Cancer preventive potential of methanol extracts of Hypsizigus marmoreus.
ABSTRACT Hypsizigus marmoreus has recently become a popular edible mushroom in Asia. Despite its extensive use, the underlying mechanisms of the anticarcinogenic effects on the initiation stage are not precisely known. Therefore, methanol extracts from H. marmoreus were prepared and then tested for antiproliferative effects in cancer cells and antimutagenic activities as well as mutagenic capacity using the Ames Salmonella mutagenicity test. In addition, the effects on the phase I drug metabolizing enzymes, phase II detoxifying enzymes, and antioxidative activities were evaluated in livers from mice pretreated with methanol extracts from H. marmoreus and challenged with benzo[a]pyrene (B[a]P). In the 3-(4,5-dimethylthiazol-2-yl)-2,5-diphenyltetrazolium bromide assay, methanol extracts from H. marmoreus displayed a dose-dependent inhibitory effect against human hepatocarcinoma and colon carcinoma cells. However, equivalent doses did not induce mutagenicity when tested with Salmonella typhimurium TA98 and TA100 while exhibiting antimutagenicity against direct-acting and indirect-acting mutagens. Methanol extracts from H. marmoreus strongly decreased total cytochrome P450 and activity of ethoxyresorufin deethylase after B[a]P challenge. Further investigation revealed that methanol extracts from H. marmoreus decreased protein levels of cytochrome P450 IAI isozyme induced by B[a]P. Methanol extracts from H. marmoreus increased the content of glutathione and activity of glutathione S-transferase. This also induced the activity of quinone reductase, an enzyme well known to be anticarcinogenic. The results of the present study therefore demonstrated that methanol extracts from H. marmoreus may have antimutagenic effects, inhibiting the mutagenicity of some mutagens, particularly indirect-acting B[a]P. The mechanism of this antimutagenicity may be the induction of the activity of phase II enzymes, as well as the ability to reduce phase I metabolic-activating enzymes in mouse liver.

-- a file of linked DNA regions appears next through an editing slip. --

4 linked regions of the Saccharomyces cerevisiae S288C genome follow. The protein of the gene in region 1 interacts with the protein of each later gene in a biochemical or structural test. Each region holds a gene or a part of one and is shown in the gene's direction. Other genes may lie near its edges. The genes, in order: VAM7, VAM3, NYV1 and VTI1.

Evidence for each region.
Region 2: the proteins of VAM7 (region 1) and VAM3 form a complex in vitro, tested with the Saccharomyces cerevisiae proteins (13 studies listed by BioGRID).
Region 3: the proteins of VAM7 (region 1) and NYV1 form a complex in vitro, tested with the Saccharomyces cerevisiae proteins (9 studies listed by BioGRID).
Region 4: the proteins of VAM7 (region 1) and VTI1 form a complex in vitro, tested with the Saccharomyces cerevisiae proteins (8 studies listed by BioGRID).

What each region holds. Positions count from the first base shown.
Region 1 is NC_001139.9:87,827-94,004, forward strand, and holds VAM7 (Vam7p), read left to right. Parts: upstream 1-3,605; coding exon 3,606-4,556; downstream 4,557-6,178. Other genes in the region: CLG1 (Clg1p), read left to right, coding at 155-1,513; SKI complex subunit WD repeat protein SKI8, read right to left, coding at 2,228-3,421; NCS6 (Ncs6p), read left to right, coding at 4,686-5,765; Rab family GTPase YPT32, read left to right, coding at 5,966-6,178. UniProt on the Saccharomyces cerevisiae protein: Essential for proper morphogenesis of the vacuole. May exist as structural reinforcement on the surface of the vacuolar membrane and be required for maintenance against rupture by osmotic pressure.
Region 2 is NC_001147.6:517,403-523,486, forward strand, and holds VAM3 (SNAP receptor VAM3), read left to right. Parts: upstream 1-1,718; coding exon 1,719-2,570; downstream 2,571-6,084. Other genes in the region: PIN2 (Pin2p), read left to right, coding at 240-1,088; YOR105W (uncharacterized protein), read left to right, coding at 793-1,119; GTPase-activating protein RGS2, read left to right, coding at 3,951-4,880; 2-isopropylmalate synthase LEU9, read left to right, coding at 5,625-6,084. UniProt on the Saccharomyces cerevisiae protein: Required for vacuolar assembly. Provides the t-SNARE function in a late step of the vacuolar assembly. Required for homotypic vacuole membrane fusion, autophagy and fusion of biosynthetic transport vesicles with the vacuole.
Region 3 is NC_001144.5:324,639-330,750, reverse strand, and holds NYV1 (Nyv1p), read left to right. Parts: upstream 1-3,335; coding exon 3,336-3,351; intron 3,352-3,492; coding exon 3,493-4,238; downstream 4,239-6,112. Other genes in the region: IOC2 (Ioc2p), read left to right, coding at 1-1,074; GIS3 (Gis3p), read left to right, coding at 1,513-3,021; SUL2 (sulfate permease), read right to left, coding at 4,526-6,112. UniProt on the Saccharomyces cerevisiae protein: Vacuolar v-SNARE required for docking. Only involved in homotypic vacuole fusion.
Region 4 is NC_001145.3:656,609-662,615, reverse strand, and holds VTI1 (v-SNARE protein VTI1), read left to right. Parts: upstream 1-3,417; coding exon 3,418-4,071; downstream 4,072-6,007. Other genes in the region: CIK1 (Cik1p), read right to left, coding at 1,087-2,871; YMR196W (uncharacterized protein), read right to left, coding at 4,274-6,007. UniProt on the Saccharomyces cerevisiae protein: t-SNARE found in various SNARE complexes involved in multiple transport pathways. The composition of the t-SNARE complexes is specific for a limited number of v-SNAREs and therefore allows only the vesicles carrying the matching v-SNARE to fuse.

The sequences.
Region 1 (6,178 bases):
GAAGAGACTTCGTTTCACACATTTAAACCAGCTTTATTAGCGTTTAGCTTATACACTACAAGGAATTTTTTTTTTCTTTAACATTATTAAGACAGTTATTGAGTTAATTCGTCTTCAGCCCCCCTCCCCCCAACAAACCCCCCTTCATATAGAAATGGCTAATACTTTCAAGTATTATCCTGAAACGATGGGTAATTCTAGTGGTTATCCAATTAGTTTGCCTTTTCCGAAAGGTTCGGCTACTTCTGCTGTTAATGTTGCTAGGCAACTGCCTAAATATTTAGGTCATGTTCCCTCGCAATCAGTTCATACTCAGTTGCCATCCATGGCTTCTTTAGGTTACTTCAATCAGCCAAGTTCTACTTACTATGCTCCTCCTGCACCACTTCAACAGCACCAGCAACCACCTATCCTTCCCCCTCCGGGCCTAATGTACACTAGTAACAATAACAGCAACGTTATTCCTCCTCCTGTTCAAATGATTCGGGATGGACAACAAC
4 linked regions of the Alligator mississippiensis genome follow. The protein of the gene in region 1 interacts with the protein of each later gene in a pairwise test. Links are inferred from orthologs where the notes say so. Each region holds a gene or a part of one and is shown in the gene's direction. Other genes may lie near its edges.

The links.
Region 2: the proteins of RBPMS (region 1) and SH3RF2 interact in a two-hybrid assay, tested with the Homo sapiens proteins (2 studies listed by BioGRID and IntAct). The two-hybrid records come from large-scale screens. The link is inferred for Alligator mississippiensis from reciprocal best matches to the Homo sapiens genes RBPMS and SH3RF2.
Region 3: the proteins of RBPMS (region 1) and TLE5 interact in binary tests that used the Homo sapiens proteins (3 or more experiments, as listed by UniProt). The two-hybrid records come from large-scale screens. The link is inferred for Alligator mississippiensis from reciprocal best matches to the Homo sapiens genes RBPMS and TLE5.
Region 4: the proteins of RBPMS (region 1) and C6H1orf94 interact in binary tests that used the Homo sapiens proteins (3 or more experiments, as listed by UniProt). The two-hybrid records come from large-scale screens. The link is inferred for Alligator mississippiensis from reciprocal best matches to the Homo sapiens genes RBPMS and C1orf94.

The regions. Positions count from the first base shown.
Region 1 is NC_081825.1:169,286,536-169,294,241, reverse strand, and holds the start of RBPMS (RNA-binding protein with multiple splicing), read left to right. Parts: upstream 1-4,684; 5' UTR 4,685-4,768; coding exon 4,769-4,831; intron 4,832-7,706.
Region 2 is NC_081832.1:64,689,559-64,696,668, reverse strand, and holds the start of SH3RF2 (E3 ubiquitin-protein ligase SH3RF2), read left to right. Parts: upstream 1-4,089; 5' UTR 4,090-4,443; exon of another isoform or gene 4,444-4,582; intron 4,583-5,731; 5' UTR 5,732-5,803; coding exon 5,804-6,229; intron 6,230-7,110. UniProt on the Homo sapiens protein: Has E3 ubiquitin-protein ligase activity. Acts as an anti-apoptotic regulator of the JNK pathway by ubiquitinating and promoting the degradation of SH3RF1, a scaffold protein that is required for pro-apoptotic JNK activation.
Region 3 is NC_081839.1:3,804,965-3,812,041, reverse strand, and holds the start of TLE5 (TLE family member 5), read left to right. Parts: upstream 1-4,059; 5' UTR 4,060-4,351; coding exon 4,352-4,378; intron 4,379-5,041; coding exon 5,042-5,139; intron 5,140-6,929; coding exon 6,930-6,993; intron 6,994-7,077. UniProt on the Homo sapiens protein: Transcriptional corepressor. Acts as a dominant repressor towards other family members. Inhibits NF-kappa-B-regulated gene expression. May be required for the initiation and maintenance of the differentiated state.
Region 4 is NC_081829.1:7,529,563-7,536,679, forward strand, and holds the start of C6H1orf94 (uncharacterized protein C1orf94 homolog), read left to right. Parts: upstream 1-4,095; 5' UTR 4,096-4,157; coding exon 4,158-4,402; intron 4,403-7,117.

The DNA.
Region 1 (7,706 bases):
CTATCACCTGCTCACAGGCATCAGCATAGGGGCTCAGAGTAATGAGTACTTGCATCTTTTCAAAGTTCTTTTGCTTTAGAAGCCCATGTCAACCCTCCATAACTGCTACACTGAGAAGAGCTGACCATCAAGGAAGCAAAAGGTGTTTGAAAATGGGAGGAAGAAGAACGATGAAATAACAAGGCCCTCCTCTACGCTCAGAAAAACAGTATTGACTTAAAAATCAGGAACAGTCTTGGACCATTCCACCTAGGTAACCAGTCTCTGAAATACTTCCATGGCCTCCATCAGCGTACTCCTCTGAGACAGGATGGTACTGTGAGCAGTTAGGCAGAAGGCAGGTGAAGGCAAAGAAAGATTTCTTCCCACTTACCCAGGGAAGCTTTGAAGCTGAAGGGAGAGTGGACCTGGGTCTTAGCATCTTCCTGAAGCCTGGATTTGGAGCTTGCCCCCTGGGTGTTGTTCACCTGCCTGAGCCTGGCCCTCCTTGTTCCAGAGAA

- SourceAvailable from: Gabriela Gutiérrez-Salmeán[Show abstract] [Hide abstract]
ABSTRACT: Abstract Benzo[alpha]pyrene (B[α]P) was used to test the possible antimutagenic effects of Arthrospira (Spirulina) maxima (SP) on male and female mice. SP was orally administered at 0, 200, 400, or 800 mg/kg of body weight to animals of both sexes for 2 weeks before starting the B[α]P (intraperitoneal injection) at 125 mg/kg of body weight for 5 consecutive days. For the male dominant lethal test, each male was caged with two untreated females per week for 3 weeks. For the female dominant lethal test, each female was caged for 1 week with one untreated male. All the females were evaluated 13-15 days after mating for incidence of pregnancy, total corpora lutea, total implants and pre- and postimplant losses. SP protected from B[α]P-induced pre- and postimplant losses in the male dominant lethal test, and from B[α]P-induced postimplantation losses in treated females. Moreover, SP treatment significantly reduced the detrimental effect of B[α]P on the quality of mouse semen. Our results illustrate the protective effects of SP in relation to B[α]P-induced genetic damage to germ cells. We conclude that SP, owing mainly to the presence of phycocyanin, could be of potential clinical interest in cancer treatment or prevention of relapse.Journal of medicinal food 05/2014; · 1.39 Impact Factor